A gate constructed out of plow discs, with a wood-and-wire trellis fence and arbor screening John Fairey’s private residence from the larger garden


The dry garden near Mr. Fairey’s house is one of my favorite areas, with a kaleidoscope of bold form and texture. The vertical pleats of the tall cacti (and who knew these would grow in southeast Texas?!) echo the vertical lines of the home’s steel siding.


Abstract sculptures reside in the garden too, like this wedge-shaped vertical piece holding its own amid bold-leaved palms and agaves.


One more look


Thanks for another great visit, Peckerwood, and for another interesting garden discussion from The Cultural Landscape Foundation.

I welcome your comments; please scroll to the end of this post to leave one. If you’re reading this in a subscription email, click here to visit Digging and find the comment box at the end of each post.
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Digging Deeper: News and Upcoming Events

The Austin Daylily Society is organizing a free garden tour on Sunday, May 28, from 10 am to 2 pm. Four private gardens featuring lots of daylilies will be open to the public, including Tom Ellison’s lovely Tarrytown garden.

Get on the mailing list for Garden Spark Talks. Inspired by the idea of house concerts — performances in private homes, which support musicians and give a small audience an up-close and personal musical experience — I’m hosting a series of garden talks by design speakers out of my home. Talks are limited-attendance events and generally sell out within just a few days, so join the Garden Spark email list for early notifications. Simply click this link and ask to be added.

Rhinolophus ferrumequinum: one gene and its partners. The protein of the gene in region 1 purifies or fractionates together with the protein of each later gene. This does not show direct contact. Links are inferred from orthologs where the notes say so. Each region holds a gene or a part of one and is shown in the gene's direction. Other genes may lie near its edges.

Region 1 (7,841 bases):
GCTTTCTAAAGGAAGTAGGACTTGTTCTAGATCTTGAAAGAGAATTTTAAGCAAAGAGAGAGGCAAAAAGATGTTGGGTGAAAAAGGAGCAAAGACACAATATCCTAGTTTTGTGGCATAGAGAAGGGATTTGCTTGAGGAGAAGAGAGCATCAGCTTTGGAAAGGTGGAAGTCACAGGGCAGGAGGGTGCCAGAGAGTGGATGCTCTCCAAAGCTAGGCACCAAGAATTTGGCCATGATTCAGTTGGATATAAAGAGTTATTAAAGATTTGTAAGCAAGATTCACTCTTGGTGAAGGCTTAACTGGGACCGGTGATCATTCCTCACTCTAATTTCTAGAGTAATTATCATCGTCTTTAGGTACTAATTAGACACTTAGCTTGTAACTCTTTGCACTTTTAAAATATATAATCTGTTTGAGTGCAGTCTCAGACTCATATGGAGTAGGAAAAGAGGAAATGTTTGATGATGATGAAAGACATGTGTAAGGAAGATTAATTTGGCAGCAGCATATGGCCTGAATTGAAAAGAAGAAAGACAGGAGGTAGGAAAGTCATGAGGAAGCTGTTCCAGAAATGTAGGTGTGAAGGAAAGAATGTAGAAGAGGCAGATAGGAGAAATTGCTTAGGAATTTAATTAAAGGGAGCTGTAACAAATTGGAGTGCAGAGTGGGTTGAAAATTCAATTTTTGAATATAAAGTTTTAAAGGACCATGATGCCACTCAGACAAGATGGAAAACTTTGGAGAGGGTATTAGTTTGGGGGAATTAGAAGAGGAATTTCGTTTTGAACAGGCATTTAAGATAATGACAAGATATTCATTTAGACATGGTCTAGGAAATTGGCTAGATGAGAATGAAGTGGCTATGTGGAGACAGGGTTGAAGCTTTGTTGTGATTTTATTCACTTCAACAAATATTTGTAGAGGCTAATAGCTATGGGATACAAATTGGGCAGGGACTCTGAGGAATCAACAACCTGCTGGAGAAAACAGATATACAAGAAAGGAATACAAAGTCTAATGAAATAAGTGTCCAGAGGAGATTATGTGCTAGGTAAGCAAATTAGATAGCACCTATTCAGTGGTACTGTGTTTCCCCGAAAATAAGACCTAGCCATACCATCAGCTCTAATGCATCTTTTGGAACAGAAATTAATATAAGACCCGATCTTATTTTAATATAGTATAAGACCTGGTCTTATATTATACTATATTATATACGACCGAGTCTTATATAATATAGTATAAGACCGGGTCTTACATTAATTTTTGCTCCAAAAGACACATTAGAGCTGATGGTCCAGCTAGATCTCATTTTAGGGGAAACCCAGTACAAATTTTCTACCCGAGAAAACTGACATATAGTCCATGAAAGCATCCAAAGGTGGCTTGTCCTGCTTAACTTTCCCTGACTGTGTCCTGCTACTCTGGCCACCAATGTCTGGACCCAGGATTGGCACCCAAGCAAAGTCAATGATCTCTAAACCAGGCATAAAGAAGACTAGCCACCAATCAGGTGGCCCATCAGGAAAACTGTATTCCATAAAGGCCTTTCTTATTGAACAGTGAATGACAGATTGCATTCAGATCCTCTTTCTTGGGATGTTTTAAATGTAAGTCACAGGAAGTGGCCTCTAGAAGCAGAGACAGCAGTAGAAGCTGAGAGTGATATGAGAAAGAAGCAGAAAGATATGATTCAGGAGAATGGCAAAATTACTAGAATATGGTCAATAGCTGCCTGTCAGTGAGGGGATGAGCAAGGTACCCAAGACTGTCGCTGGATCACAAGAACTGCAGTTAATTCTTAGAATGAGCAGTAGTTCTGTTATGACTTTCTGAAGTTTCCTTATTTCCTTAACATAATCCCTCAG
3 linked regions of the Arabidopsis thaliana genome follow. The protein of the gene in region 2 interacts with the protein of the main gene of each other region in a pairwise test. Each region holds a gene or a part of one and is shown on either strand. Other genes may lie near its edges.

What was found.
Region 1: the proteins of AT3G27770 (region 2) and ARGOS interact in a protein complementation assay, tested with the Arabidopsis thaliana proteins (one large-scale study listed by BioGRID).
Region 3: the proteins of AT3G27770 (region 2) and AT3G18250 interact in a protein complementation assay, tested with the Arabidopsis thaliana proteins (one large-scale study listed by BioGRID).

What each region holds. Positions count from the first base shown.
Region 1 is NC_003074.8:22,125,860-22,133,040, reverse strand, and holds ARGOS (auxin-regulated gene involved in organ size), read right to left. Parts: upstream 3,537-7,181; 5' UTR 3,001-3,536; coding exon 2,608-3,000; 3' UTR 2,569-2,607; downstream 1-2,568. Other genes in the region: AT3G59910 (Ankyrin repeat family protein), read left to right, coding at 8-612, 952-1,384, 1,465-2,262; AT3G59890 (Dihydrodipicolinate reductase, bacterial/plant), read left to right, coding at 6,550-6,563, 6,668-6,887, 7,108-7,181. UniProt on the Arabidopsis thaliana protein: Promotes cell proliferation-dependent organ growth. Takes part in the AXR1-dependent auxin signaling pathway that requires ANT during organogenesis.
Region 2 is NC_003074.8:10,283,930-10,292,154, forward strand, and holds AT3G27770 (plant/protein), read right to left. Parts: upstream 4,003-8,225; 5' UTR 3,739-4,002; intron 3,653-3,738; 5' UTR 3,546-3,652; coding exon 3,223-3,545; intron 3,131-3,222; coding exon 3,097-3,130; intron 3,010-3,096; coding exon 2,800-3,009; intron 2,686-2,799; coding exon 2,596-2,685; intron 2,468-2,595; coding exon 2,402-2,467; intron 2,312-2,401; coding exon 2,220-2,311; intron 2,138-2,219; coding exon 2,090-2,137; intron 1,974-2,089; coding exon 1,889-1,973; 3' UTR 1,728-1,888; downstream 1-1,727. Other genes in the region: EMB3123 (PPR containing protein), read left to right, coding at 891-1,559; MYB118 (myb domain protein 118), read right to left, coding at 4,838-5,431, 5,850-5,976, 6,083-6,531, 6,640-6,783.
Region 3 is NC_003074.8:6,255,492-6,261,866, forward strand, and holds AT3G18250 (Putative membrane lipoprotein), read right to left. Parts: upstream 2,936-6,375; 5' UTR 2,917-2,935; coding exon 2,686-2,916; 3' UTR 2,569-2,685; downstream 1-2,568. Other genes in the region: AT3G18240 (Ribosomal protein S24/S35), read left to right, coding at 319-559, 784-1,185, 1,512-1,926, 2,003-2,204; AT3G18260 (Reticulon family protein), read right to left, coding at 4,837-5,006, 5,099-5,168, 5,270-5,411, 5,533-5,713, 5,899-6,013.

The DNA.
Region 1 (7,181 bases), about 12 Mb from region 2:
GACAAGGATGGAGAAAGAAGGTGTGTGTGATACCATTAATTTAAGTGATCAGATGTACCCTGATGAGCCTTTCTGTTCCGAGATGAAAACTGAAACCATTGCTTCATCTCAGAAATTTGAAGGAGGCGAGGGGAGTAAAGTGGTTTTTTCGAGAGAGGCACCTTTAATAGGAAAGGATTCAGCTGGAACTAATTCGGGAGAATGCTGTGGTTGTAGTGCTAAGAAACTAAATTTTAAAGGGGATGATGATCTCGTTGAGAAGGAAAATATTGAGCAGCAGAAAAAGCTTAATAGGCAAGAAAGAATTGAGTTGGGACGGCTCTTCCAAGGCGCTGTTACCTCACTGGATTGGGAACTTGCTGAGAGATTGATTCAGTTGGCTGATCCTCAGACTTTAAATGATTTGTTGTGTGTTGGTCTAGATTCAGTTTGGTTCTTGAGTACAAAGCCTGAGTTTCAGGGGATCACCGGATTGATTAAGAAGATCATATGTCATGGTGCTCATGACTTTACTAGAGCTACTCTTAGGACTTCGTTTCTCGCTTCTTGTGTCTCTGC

Three more gardens on Inside Austin Gardens Tour 2017


I’ve already posted about two of the gardens on this Saturday’s Inside Austin Gardens Tour, and today I’m showing a sneak peek of three more private gardens on the tour.

Garden of Dorothy Thering


Gardening on 23 acres in Spicewood, Dorothy Thering has room for a spacious and colorful greenhouse with welcoming patios (see top picture too).


Potted plants live in and around the greenhouse, and garden beds, a small pond, and a fire-pit patio add country-living ambience, not to mention acres of rugged Hill Country views.


Dorothy and her husband, Mike (pictured here), also have a fenced vegetable garden, chickens, beehives, a pony, and a pair of mini Nubian goats, Ethel and Lucy.

Garden of Peggy Hart


In suburban west Austin, Peggy Hart gardens sustainably with low-water plants, rainwater collection, and a pollinator garden.


A cheerful metal longhorn guards the back forty amid the cedars.


And a huuuuuge deck, only glimpsed here in the window reflection, provides a view of downtown and the UT Tower, plus lots of comfortable places to relax. Peggy accents the deck with fun art, like this metal spiderweb, and potted plants.

Garden of Velia Sanchez-Ruiz


In south Austin, Velia Sanchez-Ruiz contends with deep shade in her back garden, brightening it with mirrors, white pots and garden art, and lush greenery.


A metal angel reaches for the stars amid star-shaped leaves of Virginia creeper.


This pretty yellow-and-pink columbine doesn’t mind the shade.


Walking iris hasn’t walked out either.


Fragrant star jasmine flowers behind a meditative Buddha.


Out front, Velia grows sun-loving flowers, including an extensive collection of daylilies and even Queen Anne’s lace.

That’s it for my sneak peek of the tour, coming up Saturday, May 6th! For a look back at the cottage-meets-Zen garden of Daphne Jeffers and Shari Bauer’s whimsical found-art garden, both of which will also be on Saturday’s tour, click here.

I welcome your comments; please scroll to the end of this post to leave one. If you’re reading this in a subscription email, click here to visit Digging and find the comment box at the end of each post.
_______________________

Digging Deeper: News and Upcoming Events

Mark your calendar for the Inside Austin Gardens Tour on May 6, sponsored by Travis County Master Gardeners. This fun garden tour occurs every 18 months and features a mix of homegrown gardens “for gardeners, by gardeners,” as their tagline says.

Get on the mailing list for Garden Spark Talks. Inspired by the idea of house concerts — performances in private homes, which support musicians and give a small audience an up-close and personal musical experience — I’m hosting a series of garden talks by design speakers out of my home. Talks are limited-attendance events and generally sell out within just a few days, so join the Garden Spark email list for early notifications. Simply click this link and ask to be added.